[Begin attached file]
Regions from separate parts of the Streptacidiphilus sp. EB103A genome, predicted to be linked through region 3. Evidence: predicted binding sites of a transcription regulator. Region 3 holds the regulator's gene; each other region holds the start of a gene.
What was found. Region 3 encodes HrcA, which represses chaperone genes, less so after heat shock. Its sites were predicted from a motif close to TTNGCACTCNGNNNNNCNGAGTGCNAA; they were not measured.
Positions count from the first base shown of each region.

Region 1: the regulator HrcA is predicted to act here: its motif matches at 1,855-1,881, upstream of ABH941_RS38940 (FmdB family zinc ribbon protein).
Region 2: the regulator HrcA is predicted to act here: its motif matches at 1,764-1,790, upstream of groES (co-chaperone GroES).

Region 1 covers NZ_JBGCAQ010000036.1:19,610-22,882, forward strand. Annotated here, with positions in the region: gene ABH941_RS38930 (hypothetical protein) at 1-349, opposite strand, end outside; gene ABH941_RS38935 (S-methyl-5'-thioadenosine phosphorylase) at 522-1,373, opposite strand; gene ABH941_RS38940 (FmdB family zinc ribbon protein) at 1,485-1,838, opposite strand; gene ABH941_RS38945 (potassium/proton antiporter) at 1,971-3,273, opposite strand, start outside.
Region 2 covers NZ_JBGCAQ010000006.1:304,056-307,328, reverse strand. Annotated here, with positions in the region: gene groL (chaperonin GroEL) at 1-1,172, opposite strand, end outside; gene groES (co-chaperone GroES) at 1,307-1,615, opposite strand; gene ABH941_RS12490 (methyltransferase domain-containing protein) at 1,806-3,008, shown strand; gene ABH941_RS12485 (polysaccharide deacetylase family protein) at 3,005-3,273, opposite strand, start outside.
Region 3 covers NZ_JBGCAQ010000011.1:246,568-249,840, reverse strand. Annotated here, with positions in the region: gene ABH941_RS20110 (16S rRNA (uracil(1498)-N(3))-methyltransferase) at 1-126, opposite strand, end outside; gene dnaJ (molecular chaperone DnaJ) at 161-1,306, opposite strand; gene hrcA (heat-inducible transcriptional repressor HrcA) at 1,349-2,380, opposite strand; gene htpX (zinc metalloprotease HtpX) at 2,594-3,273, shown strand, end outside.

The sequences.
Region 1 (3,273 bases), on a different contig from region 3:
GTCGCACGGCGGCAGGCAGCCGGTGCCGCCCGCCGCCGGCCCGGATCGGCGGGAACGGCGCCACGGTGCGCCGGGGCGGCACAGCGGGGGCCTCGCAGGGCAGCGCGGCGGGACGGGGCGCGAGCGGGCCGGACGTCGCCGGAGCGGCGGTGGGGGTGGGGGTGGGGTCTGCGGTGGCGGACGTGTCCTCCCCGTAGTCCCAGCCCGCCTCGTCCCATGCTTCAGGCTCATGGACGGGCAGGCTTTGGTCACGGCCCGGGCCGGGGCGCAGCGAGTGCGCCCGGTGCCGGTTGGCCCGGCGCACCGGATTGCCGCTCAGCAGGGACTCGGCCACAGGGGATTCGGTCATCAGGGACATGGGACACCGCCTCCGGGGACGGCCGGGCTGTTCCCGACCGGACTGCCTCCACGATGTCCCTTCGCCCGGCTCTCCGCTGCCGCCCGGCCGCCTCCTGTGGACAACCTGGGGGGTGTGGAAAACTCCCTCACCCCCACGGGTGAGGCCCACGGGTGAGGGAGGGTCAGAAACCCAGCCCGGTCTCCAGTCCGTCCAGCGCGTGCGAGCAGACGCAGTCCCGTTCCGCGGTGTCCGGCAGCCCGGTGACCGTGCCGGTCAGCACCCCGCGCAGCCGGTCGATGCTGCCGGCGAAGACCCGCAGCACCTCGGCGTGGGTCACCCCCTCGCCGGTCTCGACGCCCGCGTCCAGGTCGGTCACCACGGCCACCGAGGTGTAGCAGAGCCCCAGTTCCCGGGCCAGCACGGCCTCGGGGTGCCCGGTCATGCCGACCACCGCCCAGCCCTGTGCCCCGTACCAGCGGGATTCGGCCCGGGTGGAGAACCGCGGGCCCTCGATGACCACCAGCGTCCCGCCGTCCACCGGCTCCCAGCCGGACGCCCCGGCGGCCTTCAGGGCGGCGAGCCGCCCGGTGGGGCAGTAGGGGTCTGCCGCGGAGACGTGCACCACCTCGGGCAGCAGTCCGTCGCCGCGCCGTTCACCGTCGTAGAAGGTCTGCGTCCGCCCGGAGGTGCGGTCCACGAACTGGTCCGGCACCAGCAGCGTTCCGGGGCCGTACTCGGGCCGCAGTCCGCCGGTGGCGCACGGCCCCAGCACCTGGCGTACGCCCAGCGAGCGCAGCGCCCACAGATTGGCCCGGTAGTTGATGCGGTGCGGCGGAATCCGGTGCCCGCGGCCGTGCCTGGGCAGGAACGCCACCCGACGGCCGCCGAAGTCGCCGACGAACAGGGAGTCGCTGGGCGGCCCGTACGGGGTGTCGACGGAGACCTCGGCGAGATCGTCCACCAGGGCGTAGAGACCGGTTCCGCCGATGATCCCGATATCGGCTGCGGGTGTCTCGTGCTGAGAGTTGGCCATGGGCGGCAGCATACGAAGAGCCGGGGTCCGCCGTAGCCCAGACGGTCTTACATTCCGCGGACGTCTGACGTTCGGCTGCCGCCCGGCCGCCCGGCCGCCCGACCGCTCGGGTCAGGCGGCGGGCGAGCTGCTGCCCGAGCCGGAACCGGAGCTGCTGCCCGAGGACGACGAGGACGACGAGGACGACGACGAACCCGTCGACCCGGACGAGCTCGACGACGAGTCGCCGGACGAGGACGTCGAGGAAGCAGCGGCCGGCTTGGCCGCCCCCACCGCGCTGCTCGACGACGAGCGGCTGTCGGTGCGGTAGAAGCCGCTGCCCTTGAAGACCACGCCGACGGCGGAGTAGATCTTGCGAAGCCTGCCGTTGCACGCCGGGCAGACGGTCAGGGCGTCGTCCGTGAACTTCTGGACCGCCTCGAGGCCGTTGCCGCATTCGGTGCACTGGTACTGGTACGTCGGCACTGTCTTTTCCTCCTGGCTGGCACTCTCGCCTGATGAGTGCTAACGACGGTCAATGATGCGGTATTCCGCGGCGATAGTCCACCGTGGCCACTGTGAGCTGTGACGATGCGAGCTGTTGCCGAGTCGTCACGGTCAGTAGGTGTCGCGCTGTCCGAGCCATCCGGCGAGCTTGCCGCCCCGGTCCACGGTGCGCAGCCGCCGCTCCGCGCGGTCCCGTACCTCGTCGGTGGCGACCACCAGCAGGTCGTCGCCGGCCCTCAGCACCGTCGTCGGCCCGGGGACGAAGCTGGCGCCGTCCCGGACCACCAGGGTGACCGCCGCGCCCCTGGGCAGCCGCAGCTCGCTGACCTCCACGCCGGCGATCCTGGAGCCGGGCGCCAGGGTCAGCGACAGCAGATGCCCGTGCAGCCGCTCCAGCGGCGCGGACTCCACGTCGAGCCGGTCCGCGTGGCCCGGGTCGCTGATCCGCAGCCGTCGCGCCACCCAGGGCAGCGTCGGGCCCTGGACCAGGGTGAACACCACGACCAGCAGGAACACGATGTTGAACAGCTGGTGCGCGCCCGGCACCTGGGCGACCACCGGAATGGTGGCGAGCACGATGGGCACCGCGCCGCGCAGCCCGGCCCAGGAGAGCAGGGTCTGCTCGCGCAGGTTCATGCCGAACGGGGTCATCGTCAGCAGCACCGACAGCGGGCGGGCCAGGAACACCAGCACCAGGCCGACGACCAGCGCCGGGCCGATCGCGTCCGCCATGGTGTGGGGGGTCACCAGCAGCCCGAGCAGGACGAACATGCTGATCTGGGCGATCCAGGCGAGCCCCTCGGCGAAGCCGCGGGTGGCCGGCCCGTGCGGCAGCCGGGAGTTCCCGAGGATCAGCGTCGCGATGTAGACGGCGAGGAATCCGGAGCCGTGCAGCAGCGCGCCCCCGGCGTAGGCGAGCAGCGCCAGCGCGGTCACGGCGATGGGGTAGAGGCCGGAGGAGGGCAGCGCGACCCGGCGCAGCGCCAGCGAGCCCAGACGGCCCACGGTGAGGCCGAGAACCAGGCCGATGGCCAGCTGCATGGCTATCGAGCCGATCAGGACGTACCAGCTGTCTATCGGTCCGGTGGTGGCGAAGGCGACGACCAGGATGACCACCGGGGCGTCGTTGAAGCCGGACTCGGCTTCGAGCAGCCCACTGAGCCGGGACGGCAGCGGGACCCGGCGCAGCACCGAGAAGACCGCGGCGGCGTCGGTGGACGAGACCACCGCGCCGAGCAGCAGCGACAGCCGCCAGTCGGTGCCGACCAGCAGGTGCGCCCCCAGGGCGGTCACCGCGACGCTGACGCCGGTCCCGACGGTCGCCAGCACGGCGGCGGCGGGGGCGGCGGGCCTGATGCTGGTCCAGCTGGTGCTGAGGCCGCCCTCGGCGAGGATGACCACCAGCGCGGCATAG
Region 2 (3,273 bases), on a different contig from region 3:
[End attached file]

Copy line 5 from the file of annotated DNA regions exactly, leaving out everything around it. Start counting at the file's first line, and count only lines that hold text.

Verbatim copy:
Region 2: the regulator HrcA is predicted to act here: its motif matches at 1,764-1,790, upstream of groES (co-chaperone GroES).